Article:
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Bisexual Invisibility and the Sexual Health Needs of Adolescent Girls.

Bisexual Invisibility and the Sexual Health Needs of Adolescent Girls.
Author Information (click to view)

Arbeit MR, Fisher CB, Macapagal K, Mustanski B,


Arbeit MR, Fisher CB, Macapagal K, Mustanski B, (click to view)

Arbeit MR, Fisher CB, Macapagal K, Mustanski B,

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LGBT health 2016 9 7()

Abstract
PURPOSE
The purpose of this study was to analyze bisexual female youth perspectives on their experiences accessing sexual health information and services provided by a doctor, nurse, or counselor. Specifically, we sought to: (1) understand how youth perceptions of providers’ attitudes and behaviors affect their seeking and obtaining sexual health information and services; (2) examine how social stigmas within the family context might be associated with barriers to sexual health information and services; and (3) assess school-based sources of sexual health information.

METHOD
We utilized a mixed-method study design. Data from bisexual female youth were collected through an online questionnaire and asynchronous online focus groups addressing lesbian, gay, bisexual, and transgender health and HIV prevention. Data were analyzed with descriptive statistics and thematic analysis.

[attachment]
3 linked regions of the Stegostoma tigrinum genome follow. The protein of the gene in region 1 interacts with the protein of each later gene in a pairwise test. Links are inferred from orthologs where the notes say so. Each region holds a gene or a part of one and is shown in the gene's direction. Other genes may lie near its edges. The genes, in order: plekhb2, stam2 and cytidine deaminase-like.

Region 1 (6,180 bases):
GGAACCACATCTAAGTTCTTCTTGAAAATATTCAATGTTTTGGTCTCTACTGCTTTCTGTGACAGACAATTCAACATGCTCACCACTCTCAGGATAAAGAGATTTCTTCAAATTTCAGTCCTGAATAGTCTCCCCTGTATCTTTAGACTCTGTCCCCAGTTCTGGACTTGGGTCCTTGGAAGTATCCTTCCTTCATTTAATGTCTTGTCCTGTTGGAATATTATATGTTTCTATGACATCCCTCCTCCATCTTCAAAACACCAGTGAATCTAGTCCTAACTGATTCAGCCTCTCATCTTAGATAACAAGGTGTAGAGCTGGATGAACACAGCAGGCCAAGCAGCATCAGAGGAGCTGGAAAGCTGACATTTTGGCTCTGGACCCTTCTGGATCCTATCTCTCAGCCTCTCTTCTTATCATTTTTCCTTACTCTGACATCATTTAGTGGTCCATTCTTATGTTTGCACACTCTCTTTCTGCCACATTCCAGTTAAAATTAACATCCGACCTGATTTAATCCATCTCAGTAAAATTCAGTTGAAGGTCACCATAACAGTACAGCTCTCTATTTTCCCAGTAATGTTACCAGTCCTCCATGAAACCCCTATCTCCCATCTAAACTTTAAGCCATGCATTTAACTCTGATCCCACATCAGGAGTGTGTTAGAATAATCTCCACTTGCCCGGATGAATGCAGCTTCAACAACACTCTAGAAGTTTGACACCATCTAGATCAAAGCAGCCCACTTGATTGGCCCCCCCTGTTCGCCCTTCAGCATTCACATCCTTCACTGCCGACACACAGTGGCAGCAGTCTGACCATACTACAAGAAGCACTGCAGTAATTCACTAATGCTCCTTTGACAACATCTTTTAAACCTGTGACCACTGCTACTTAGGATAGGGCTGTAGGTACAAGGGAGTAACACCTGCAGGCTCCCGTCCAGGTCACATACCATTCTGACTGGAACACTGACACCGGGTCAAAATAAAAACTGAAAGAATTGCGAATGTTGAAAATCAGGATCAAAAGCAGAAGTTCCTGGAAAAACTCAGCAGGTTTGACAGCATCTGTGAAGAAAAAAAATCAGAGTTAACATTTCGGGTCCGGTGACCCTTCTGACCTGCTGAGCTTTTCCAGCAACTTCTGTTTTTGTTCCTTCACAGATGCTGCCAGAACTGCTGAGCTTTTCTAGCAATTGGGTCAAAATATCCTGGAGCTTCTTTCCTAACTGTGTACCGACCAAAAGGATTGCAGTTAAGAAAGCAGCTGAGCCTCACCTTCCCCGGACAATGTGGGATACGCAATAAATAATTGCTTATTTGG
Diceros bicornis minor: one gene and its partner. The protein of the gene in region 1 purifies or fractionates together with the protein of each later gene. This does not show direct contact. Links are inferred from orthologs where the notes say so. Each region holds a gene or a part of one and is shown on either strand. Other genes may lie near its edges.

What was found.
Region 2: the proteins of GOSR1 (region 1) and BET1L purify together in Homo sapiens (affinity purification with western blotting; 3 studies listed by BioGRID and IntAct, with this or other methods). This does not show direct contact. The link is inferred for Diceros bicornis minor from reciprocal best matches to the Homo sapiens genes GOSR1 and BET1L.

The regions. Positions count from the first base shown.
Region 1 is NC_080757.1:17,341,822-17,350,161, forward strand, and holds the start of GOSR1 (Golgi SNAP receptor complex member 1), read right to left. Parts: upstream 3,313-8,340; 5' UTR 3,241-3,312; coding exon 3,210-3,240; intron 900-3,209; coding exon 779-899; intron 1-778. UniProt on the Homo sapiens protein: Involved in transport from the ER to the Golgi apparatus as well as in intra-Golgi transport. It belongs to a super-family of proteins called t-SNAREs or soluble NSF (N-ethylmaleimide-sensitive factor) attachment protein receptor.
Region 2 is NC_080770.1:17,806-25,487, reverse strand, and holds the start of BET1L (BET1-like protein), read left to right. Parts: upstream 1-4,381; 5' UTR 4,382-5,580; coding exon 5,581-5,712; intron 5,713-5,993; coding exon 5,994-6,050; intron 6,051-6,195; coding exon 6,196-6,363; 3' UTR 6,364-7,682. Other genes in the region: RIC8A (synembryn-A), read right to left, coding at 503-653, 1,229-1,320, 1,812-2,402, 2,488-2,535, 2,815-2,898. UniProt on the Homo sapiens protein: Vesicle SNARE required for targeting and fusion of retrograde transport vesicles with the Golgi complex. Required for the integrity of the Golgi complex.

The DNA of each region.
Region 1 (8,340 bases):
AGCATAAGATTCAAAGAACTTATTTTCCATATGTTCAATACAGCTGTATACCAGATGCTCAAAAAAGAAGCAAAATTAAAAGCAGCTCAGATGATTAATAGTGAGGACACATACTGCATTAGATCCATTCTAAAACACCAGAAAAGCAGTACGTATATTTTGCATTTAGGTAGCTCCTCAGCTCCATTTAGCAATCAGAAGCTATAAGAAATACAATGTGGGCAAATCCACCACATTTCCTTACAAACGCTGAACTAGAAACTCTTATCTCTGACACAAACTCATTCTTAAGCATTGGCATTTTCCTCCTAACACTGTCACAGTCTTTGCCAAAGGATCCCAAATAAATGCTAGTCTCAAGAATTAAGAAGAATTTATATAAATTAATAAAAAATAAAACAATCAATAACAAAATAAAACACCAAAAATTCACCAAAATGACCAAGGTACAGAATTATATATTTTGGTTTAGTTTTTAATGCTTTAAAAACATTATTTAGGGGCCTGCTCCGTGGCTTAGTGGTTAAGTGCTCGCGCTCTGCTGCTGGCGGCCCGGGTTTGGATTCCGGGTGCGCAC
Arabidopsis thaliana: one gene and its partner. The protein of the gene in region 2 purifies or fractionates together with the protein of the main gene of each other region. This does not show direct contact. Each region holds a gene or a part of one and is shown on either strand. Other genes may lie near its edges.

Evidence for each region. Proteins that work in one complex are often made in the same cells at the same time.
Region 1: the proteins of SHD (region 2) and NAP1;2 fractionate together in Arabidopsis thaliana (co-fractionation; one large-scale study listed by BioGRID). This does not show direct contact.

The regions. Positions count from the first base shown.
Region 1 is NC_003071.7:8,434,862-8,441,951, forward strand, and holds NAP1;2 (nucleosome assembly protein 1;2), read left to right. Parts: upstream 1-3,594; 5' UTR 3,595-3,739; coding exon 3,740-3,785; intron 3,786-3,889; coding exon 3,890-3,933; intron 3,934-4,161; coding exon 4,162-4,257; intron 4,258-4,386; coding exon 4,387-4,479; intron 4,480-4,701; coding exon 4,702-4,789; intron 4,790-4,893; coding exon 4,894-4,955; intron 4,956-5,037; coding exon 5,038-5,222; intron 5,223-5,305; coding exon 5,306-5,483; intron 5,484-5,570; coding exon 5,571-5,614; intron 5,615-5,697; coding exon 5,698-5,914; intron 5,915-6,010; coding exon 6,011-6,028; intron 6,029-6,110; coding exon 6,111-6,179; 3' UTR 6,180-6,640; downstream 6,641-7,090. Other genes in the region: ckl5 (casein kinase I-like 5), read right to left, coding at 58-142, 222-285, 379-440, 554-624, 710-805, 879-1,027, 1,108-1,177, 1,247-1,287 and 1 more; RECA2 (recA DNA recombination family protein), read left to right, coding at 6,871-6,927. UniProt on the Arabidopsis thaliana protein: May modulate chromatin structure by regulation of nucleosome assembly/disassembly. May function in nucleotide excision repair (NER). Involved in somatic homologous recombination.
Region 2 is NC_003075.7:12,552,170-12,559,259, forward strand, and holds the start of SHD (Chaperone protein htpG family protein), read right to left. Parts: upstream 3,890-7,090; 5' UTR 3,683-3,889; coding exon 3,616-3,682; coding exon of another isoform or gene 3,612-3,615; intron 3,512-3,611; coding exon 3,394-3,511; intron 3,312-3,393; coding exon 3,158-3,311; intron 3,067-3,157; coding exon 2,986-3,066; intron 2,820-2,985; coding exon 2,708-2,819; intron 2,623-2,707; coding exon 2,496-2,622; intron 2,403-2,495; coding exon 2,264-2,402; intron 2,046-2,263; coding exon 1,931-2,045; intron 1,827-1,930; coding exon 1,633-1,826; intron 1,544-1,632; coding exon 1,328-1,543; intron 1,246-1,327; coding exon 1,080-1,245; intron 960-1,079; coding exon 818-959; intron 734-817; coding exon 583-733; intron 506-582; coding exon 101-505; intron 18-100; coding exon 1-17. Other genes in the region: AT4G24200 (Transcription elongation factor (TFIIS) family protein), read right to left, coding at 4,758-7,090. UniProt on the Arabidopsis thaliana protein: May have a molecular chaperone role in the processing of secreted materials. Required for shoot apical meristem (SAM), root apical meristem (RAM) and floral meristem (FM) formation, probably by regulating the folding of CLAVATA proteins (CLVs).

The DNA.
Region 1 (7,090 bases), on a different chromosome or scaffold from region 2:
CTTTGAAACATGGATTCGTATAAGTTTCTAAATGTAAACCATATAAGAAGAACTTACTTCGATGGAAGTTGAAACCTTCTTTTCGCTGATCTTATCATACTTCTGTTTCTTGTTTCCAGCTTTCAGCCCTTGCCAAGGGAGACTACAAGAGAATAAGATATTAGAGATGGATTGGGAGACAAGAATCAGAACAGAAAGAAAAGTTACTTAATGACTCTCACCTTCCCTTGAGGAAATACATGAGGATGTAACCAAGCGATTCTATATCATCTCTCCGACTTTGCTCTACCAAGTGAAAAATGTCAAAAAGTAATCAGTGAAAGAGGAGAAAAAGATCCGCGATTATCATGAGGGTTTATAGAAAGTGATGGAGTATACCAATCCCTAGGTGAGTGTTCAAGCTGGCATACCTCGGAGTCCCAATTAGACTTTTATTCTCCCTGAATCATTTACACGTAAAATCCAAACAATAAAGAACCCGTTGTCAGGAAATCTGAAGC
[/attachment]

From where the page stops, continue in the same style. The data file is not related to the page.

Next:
RESULTS
Barriers to sexual healthcare included judgmental attitudes and assumptions of patient heterosexuality among healthcare providers, and missed opportunities for HIV and sexually transmitted infections (STI) testing. Bisexual stigma within families was associated with restricted youth openness with providers, suggesting fear of disclosure to parent or guardian. School-based sexual health education was limited by a restrictive focus on abstinence and condoms and the exclusion of STI risk information relevant to sex between women.

CONCLUSION
We recommend that practitioners integrate nonjudgmental questions regarding bisexuality into standard contraceptive and sexual health practices involving female youth, including discussion of HIV and STI risk reduction methods. Further support for bisexual health among adolescent girls can come through addressing stigmas of female bisexuality, increasing sensitivity to privacy while engaging parents, and expanding the reach of school-based sexual health education.

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